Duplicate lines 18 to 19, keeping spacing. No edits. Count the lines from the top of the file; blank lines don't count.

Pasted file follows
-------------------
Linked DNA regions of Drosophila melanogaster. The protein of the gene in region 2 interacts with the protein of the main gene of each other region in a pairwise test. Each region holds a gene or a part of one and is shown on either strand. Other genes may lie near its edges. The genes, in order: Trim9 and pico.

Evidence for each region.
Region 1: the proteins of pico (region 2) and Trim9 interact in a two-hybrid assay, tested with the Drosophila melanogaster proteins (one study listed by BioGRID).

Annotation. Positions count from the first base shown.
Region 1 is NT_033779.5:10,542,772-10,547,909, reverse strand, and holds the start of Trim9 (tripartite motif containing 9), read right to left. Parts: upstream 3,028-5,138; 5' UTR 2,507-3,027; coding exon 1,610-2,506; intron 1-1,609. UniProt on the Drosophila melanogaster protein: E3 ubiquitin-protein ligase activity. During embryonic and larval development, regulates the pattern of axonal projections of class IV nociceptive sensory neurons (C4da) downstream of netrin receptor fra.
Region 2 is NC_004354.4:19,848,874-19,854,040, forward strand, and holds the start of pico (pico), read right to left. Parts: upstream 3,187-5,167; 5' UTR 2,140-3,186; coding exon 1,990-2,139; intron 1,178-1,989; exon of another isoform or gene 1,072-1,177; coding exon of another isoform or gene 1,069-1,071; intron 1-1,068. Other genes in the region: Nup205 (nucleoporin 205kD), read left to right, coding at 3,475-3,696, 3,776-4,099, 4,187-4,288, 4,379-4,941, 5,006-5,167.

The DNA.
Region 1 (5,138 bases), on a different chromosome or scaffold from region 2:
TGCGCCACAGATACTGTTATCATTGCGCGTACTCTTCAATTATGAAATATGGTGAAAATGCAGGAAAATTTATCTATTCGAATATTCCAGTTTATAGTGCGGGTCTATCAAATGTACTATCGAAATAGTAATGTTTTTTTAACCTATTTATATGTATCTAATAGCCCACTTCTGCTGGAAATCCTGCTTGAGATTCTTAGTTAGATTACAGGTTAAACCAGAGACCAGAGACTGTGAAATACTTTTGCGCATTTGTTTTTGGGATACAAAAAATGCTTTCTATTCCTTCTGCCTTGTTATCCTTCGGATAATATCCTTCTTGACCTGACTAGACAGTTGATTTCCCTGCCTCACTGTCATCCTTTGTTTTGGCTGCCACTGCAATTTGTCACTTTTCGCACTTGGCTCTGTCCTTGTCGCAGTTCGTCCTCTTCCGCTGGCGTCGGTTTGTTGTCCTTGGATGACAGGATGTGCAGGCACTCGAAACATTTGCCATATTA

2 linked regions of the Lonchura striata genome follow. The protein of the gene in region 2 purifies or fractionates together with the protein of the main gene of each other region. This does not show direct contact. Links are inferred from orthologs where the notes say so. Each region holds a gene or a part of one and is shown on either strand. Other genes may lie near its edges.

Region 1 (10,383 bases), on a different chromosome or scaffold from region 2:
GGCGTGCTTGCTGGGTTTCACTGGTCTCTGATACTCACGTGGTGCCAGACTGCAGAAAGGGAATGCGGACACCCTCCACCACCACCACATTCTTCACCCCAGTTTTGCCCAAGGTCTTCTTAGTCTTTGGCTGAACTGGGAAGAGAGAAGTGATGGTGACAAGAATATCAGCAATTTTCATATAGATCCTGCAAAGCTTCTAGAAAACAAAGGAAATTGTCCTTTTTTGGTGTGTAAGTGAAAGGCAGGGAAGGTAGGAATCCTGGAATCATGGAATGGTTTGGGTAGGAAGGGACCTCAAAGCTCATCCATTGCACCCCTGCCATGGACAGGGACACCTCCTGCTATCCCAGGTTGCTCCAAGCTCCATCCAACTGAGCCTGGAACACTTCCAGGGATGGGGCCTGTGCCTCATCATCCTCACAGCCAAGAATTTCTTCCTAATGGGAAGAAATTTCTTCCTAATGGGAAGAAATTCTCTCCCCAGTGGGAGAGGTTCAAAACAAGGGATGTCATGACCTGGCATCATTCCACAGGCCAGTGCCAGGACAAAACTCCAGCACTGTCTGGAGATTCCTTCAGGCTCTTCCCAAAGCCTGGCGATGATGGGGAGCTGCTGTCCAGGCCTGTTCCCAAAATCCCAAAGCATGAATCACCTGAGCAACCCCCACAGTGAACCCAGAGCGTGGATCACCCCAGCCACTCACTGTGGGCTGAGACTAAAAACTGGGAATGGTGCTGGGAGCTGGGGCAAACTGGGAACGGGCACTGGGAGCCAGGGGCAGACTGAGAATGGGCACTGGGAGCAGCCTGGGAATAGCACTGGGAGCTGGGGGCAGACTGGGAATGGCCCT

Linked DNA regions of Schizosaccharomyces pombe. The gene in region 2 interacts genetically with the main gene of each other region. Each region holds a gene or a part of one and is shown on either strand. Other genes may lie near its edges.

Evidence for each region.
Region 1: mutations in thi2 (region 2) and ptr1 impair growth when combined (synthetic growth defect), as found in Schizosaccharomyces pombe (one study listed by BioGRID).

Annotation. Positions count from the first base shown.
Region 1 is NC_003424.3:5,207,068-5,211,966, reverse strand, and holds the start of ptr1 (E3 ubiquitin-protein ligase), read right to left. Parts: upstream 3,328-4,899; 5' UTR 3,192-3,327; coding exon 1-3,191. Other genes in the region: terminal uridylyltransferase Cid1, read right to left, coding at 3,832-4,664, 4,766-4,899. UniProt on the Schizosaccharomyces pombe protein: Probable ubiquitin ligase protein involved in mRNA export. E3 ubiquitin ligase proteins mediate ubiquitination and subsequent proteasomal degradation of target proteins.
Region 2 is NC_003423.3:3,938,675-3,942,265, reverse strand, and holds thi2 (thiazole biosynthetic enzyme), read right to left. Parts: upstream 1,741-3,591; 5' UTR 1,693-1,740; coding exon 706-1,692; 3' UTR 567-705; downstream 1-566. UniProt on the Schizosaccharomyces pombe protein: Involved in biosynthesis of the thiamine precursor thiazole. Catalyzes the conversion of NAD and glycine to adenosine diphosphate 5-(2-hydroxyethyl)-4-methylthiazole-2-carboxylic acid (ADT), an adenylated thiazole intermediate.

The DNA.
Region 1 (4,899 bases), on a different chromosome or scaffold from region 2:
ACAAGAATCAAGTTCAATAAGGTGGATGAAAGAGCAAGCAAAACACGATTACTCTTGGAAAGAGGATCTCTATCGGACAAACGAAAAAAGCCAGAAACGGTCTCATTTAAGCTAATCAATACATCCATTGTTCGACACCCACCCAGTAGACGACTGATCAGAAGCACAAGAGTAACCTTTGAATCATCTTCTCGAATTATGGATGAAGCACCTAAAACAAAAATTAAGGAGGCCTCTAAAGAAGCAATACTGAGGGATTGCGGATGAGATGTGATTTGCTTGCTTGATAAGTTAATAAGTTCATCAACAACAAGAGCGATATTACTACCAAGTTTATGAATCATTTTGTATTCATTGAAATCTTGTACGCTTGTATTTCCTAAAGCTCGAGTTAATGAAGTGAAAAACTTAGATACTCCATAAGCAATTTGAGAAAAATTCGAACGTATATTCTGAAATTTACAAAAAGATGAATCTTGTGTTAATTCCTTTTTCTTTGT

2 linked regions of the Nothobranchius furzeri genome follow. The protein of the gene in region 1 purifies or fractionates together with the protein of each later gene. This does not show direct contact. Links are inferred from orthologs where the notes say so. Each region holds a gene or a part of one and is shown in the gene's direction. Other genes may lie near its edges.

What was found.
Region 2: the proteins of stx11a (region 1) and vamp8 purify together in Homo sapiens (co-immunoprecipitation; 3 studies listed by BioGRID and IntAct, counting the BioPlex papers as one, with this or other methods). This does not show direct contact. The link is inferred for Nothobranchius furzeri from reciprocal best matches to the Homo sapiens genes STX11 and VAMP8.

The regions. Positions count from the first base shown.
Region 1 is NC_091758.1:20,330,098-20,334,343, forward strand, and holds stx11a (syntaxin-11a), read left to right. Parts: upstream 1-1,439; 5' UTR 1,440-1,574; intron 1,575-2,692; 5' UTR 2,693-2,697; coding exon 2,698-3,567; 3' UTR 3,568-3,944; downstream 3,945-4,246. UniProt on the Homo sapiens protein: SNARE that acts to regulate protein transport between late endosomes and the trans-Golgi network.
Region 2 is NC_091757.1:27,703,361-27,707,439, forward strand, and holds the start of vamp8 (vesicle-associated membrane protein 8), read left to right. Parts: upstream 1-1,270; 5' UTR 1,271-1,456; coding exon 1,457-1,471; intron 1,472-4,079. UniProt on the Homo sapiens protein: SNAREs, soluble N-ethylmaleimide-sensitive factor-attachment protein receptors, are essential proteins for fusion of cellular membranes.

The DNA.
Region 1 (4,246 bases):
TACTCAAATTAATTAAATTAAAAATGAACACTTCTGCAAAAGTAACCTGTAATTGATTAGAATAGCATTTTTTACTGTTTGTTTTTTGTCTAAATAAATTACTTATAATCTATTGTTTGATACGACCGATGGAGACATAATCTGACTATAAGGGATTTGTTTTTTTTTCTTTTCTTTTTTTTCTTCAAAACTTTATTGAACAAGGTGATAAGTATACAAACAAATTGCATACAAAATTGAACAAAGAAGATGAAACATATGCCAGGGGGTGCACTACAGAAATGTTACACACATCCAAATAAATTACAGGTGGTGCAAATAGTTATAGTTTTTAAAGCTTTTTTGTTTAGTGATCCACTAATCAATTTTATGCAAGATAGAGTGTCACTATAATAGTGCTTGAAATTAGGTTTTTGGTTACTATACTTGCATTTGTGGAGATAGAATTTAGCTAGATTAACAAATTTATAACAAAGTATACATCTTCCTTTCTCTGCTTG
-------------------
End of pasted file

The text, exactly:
Region 2 is NC_003423.3:3,938,675-3,942,265, reverse strand, and holds thi2 (thiazole biosynthetic enzyme), read right to left. Parts: upstream 1,741-3,591; 5' UTR 1,693-1,740; coding exon 706-1,692; 3' UTR 567-705; downstream 1-566. UniProt on the Schizosaccharomyces pombe protein: Involved in biosynthesis of the thiamine precursor thiazole. Catalyzes the conversion of NAD and glycine to adenosine diphosphate 5-(2-hydroxyethyl)-4-methylthiazole-2-carboxylic acid (ADT), an adenylated thiazole intermediate.

The DNA.